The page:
Month: March 2020


Risk & Regulation Round-up: Sept 2019 to Feb 2020

Welcome to the latest Prism-Clarity round-up of key announcements and developments in UK financial risk and regulation.

This time I didn’t wait a whole year before penning an update. Still, six months is a fair stint to cover. As promised last time, in future we are aiming to resume doing this update quarterly – or at least more frequently than six monthly.

As last time, given the long coverage period the reporting is selective and summarised. So I present the usual curated links to underlying source stories or documents for the reader who wants more detail; including publications and announcements from individual regulators’ websites.

Also please note: I am not ignoring the virus, but trying to abstract from it, so far as possible, and look beyond it to take into account topics and concerns that there were there before it – and will still be here after it.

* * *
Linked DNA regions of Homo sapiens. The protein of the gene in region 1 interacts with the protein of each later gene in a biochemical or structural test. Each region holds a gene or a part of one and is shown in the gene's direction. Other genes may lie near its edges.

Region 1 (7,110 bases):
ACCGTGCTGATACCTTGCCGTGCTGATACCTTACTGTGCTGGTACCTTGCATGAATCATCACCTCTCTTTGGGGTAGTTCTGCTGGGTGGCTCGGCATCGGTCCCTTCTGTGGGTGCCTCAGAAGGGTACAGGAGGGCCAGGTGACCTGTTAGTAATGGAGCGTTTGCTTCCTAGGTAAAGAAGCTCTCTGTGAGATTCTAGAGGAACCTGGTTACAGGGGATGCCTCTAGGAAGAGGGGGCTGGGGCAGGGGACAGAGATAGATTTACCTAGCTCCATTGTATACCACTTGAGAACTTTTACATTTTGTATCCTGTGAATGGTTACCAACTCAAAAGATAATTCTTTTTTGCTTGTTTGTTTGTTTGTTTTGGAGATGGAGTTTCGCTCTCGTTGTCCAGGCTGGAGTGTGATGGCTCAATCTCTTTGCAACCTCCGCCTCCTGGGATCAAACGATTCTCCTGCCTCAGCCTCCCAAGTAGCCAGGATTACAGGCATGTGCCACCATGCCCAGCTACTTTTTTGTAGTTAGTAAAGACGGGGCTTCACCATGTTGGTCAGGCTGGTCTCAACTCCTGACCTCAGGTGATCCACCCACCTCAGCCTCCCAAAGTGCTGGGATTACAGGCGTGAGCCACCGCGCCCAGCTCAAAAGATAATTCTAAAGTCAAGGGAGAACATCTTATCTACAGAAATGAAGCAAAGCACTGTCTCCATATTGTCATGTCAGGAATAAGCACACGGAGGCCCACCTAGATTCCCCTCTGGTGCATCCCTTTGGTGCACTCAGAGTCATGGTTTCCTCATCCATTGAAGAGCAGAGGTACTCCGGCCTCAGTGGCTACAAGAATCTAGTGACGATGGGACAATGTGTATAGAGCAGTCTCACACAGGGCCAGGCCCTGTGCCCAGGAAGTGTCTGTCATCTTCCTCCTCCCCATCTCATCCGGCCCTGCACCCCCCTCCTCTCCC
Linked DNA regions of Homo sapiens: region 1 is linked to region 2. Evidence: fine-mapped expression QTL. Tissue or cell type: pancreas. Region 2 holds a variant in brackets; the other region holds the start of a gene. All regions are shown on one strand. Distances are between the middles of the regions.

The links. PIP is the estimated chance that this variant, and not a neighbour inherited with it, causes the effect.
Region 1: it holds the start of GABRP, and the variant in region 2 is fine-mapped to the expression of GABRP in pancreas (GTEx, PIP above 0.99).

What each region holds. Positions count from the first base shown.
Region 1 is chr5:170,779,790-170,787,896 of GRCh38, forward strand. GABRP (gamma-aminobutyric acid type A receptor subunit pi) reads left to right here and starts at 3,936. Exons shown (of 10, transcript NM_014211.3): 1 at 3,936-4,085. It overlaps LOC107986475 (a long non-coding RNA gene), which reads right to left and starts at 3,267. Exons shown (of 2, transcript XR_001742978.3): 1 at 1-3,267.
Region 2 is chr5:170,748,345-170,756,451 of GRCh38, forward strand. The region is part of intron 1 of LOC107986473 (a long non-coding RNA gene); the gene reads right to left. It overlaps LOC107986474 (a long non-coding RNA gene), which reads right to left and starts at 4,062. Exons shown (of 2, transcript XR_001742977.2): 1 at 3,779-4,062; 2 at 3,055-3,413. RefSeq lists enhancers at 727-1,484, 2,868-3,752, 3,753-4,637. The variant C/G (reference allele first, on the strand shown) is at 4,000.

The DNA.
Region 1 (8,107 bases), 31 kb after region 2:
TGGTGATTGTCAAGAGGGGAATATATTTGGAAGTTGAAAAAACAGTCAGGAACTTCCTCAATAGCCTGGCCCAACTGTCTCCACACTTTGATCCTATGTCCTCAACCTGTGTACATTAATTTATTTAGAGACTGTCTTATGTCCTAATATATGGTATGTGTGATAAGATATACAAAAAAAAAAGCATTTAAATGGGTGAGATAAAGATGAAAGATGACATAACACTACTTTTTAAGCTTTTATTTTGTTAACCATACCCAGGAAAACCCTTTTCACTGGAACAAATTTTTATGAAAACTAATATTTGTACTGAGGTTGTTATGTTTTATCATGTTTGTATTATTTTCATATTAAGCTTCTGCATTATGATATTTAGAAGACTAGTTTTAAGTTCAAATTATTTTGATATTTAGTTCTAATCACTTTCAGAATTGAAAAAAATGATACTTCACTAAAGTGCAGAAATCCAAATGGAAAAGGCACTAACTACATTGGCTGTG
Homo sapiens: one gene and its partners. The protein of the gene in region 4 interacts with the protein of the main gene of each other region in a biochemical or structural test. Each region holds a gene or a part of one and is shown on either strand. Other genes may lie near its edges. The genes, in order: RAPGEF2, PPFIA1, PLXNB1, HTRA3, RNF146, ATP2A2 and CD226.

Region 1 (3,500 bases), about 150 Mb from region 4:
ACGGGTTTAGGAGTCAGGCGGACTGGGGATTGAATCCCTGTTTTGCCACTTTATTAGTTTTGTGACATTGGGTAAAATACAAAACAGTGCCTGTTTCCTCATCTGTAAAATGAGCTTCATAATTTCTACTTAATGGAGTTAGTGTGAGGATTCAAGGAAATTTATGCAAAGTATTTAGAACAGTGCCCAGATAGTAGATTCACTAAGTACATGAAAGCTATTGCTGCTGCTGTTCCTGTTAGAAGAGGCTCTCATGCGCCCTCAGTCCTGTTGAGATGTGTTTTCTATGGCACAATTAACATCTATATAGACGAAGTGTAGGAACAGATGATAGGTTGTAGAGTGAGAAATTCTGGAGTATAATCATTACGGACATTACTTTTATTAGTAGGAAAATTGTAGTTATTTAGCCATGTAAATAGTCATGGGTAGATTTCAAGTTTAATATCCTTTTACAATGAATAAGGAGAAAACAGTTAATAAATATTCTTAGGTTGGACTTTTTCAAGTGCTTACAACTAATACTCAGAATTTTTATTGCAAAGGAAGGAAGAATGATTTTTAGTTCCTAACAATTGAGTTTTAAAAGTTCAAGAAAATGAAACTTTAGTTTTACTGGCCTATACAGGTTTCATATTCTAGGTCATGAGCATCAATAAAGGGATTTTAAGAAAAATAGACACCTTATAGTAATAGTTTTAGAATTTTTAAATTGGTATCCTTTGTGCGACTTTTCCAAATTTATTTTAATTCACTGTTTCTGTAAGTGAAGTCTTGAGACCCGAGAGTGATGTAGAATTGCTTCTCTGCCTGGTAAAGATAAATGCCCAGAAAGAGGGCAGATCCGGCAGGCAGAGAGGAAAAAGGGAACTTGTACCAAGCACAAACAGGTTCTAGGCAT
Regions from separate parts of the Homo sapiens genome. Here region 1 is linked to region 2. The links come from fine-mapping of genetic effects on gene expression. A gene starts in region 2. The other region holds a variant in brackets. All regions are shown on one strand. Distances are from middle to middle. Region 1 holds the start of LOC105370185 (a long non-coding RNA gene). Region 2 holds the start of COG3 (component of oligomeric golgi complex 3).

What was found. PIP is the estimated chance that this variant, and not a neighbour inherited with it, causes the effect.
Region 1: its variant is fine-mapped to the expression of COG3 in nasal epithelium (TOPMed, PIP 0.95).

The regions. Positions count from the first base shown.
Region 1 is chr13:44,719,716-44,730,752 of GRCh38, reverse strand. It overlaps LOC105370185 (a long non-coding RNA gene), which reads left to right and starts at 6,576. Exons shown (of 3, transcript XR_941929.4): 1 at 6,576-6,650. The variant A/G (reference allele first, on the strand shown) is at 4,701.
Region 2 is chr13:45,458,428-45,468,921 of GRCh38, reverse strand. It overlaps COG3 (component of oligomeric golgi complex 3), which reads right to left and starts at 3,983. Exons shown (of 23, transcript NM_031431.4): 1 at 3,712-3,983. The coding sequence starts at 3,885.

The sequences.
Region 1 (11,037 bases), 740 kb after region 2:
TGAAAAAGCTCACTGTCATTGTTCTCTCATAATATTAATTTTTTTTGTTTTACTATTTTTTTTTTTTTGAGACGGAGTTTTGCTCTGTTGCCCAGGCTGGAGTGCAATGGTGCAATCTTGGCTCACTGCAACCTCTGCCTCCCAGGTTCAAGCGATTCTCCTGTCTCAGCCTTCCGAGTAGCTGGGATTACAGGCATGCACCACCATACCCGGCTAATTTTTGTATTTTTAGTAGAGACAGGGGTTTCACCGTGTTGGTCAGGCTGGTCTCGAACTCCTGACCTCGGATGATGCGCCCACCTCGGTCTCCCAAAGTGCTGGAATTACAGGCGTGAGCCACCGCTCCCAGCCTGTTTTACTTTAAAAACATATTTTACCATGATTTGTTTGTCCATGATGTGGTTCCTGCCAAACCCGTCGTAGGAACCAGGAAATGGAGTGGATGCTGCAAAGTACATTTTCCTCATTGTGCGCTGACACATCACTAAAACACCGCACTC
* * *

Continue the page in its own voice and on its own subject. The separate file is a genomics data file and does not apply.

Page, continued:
*** Note: The articles in this blog do not constitute advice, but please contact me here for further information, including where to get the best advice. ***

Judging language correctness: a visual framework

Only last year, debates over the correctness or incorrectness of written language use made front page news.

Jacob Rees-Mogg’s style guide for his staff prompted more column inches than most linguists, grammarians or copy editors would have thought possible on such a dry topic. Including some from this commentator. Not all the opinions were complimentary.

And I don’t really like adding to the tally of column inches on JRM.

But the debate prompted me to revisit a visual tool I use in my shortcourse classes at City, University of London to try to help students conceptualise the idea of correctness.

When is it legitimate to challenge something on grounds that it’s incorrect? And when is it not?